This is often a key element in classic sporting encounters – the ‘comeback’.
The Warriors responded with three converted tries, the first of which came at the end of a 50-metre break by fullback Wade McKinnon, who had burst onto a brilliant offload by teammate Epalahame Lauaki. It was one of the many displays of sublime skill in the match, another important element in making the game as memorable as it was.
After trailing 18-16 at the break, the home side leveled the scores soon after the festivities resumed in the second half through a Craig Fitzgibbon penalty goal.
The Kiwis, however, regained the advantage when Lauaki scored his second try of the afternoon, before hulking winger Manu Vatuvai followed up with a try of his own to take the Warriors out to a 30-18 lead.
A 12-point buffer with ten or so minutes to go is usually enough to feel cautiously safe – even more so when the team holding the lead is in the top four, facing a side which had won only six games thus far in the season. But this wasn’t a normal NRL game.
Simon Mannering decided that he wanted to give coach Cleary a heart attack, or something close to it, when he was sin-binned for an illegal strip in the 68th minute. In Mannering’s defence, it was a highly questionable call.
Less than a minute later, Craig Wing bolted out of dummy-half, did an Irish jig and strolled over untouched.
Seven minutes later, with Mannering still in the sin-bin, the Roosters leveled the scores at 30-30 following an off-the-cuff piece of play which resulted in centre Joel Monaghan tearing through some soft defence to score his third try of the day.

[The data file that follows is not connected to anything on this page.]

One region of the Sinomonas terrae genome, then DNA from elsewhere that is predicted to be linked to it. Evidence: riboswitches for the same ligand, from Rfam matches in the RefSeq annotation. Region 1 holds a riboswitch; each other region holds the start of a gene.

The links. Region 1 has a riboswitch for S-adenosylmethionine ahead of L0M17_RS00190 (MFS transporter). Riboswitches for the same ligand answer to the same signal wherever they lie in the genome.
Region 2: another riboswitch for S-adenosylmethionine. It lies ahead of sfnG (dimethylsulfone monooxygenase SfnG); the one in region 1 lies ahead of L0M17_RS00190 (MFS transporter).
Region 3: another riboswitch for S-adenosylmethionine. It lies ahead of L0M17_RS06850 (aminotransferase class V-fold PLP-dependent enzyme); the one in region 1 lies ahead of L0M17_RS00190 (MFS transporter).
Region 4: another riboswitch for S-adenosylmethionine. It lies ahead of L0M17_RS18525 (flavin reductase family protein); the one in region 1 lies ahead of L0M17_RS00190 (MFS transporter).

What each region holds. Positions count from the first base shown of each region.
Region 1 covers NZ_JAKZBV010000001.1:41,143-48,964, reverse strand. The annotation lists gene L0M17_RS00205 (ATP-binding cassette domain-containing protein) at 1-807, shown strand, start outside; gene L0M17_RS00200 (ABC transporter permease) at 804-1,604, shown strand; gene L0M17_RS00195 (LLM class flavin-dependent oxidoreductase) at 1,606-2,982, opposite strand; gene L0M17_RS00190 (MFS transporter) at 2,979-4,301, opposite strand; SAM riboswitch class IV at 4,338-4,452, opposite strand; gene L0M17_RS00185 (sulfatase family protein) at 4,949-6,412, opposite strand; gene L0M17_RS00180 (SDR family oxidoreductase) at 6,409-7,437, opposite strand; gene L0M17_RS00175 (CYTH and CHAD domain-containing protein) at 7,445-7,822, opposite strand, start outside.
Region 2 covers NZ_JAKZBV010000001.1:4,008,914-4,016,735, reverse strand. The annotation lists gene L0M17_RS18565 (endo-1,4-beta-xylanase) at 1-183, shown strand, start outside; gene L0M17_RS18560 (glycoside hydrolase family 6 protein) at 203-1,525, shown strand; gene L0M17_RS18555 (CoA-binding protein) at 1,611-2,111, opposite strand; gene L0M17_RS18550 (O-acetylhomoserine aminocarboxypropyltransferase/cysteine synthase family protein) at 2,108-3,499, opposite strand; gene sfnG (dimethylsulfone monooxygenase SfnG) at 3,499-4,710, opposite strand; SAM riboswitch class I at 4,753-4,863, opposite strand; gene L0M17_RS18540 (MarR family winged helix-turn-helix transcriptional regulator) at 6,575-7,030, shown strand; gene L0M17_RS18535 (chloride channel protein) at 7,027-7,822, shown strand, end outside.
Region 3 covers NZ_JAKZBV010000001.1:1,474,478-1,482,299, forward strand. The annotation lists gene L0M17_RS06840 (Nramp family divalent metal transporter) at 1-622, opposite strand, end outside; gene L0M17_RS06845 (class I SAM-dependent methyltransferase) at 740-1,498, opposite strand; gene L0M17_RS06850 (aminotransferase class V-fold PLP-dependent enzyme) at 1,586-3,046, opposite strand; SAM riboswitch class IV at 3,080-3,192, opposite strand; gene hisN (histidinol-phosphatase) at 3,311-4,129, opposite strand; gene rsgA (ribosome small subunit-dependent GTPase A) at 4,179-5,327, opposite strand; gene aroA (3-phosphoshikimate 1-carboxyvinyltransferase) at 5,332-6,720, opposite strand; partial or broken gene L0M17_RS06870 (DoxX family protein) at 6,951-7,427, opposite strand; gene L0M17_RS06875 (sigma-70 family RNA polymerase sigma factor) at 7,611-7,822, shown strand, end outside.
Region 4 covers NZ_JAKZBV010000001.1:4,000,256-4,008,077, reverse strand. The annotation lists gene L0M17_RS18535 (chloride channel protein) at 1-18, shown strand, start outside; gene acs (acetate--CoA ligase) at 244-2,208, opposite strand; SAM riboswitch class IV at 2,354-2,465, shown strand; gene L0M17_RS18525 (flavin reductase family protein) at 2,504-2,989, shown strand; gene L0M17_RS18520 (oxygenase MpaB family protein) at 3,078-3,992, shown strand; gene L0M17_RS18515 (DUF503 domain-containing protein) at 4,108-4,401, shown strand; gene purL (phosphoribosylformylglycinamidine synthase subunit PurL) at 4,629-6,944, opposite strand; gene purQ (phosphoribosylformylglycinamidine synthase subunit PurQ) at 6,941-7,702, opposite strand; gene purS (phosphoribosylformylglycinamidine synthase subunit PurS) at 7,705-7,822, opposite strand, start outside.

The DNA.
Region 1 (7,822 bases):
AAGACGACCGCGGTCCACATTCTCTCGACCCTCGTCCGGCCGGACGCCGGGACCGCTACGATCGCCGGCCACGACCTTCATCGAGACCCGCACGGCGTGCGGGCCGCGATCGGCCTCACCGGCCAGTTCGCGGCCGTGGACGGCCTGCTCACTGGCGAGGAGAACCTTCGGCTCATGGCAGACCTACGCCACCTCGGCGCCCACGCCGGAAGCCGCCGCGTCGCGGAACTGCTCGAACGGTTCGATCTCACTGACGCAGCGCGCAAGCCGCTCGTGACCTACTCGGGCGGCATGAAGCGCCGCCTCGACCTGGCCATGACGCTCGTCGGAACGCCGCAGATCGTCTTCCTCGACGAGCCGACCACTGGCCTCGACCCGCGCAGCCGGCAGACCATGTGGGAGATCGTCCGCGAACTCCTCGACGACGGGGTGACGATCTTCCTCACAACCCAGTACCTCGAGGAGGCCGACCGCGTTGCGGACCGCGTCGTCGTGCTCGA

I’m sure Braith Anasta kicked a litany of field goals through his illustrious career, but the only two I remember are almost identical, which is notable if only for the fact that they’re also two of the most extraordinary field goals you’ll ever see.
Both times he appears off-balance, unprepared and almost 40 metres away, yet he kicks the ball like it owes him money, stumbles a little bit in the aftermath, and watches it sail through the posts.
While his other effort, in 2010 against the Wests Tigers, was perhaps more impressive – and memorable – his one-pointer in the 77th minute of this game is not far behind.
From 30-18 down to 31-30, the Roosters looked to have sealed an unforgettable victory.
But a lot can happen in two minutes, as the away side proved when Michael Witt kicked a field goal to level the scores.
The young five-eighth then turned around and walked back past the halfway with a completely straight face, almost vacant of any celebratory expression. It was as if he had been teasing the home fans all along, and had always intended to kick a field goal from 30 metres out on the last tackle with 16 seconds remaining.
While that was the last point-scoring play of the game – which ended a 31-all draw – the final ten minutes of the game, played in golden point, were a testament to everything great about rugby league.
The two full-time sirens were punctuated by enthralling action, the quality of which extends beyond most clichés I could put to paper, so I shall surmise it thusly: it was some bloody good footy. A team fighting for pride, another for legitimacy – sometimes in rugby league that’s all you need.